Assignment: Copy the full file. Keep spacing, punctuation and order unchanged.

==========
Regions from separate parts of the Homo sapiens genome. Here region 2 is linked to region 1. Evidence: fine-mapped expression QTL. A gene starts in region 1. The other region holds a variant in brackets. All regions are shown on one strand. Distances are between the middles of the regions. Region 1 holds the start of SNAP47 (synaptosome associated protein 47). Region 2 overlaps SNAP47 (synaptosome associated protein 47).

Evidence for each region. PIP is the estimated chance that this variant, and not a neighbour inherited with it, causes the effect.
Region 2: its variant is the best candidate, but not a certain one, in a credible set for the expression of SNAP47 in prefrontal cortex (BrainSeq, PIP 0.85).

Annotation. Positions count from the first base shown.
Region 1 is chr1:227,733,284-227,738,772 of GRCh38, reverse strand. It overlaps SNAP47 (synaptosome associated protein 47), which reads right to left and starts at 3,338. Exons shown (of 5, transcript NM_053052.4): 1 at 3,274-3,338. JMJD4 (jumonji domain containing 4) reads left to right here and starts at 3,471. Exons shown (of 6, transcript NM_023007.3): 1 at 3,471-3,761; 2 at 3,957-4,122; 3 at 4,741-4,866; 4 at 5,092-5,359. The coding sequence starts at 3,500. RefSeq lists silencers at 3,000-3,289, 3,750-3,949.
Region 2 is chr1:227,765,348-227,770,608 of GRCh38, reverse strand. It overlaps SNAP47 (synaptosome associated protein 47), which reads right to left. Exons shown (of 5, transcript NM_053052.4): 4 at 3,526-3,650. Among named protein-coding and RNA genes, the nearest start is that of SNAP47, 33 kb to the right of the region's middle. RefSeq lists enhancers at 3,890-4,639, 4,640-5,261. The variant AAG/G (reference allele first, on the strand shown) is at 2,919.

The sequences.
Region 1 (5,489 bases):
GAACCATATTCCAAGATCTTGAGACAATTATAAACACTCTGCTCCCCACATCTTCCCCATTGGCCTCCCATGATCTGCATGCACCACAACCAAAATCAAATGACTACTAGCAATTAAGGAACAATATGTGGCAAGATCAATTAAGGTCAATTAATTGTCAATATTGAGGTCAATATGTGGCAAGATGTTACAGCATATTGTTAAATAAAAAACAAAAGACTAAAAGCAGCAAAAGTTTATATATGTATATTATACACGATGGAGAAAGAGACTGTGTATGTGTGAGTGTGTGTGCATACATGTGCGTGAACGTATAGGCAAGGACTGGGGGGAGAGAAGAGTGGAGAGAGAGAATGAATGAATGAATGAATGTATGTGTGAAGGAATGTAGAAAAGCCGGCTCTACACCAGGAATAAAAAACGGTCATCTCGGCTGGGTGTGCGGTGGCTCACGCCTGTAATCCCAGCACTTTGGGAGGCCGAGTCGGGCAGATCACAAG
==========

Regions from separate parts of the Homo sapiens genome. Here region 2 is linked to region 1. Evidence: fine-mapped expression QTL. A gene starts in region 1. The other region holds a variant in brackets. All regions are shown on one strand. Distances are between the middles of the regions. Region 1 holds the start of SNAP47 (synaptosome associated protein 47). Region 2 overlaps SNAP47 (synaptosome associated protein 47).

Evidence for each region. PIP is the estimated chance that this variant, and not a neighbour inherited with it, causes the effect.
Region 2: its variant is the best candidate, but not a certain one, in a credible set for the expression of SNAP47 in prefrontal cortex (BrainSeq, PIP 0.85).

Annotation. Positions count from the first base shown.
Region 1 is chr1:227,733,284-227,738,772 of GRCh38, reverse strand. It overlaps SNAP47 (synaptosome associated protein 47), which reads right to left and starts at 3,338. Exons shown (of 5, transcript NM_053052.4): 1 at 3,274-3,338. JMJD4 (jumonji domain containing 4) reads left to right here and starts at 3,471. Exons shown (of 6, transcript NM_023007.3): 1 at 3,471-3,761; 2 at 3,957-4,122; 3 at 4,741-4,866; 4 at 5,092-5,359. The coding sequence starts at 3,500. RefSeq lists silencers at 3,000-3,289, 3,750-3,949.
Region 2 is chr1:227,765,348-227,770,608 of GRCh38, reverse strand. It overlaps SNAP47 (synaptosome associated protein 47), which reads right to left. Exons shown (of 5, transcript NM_053052.4): 4 at 3,526-3,650. Among named protein-coding and RNA genes, the nearest start is that of SNAP47, 33 kb to the right of the region's middle. RefSeq lists enhancers at 3,890-4,639, 4,640-5,261. The variant AAG/G (reference allele first, on the strand shown) is at 2,919.

The sequences.
Region 1 (5,489 bases):
GAACCATATTCCAAGATCTTGAGACAATTATAAACACTCTGCTCCCCACATCTTCCCCATTGGCCTCCCATGATCTGCATGCACCACAACCAAAATCAAATGACTACTAGCAATTAAGGAACAATATGTGGCAAGATCAATTAAGGTCAATTAATTGTCAATATTGAGGTCAATATGTGGCAAGATGTTACAGCATATTGTTAAATAAAAAACAAAAGACTAAAAGCAGCAAAAGTTTATATATGTATATTATACACGATGGAGAAAGAGACTGTGTATGTGTGAGTGTGTGTGCATACATGTGCGTGAACGTATAGGCAAGGACTGGGGGGAGAGAAGAGTGGAGAGAGAGAATGAATGAATGAATGAATGTATGTGTGAAGGAATGTAGAAAAGCCGGCTCTACACCAGGAATAAAAAACGGTCATCTCGGCTGGGTGTGCGGTGGCTCACGCCTGTAATCCCAGCACTTTGGGAGGCCGAGTCGGGCAGATCACAAG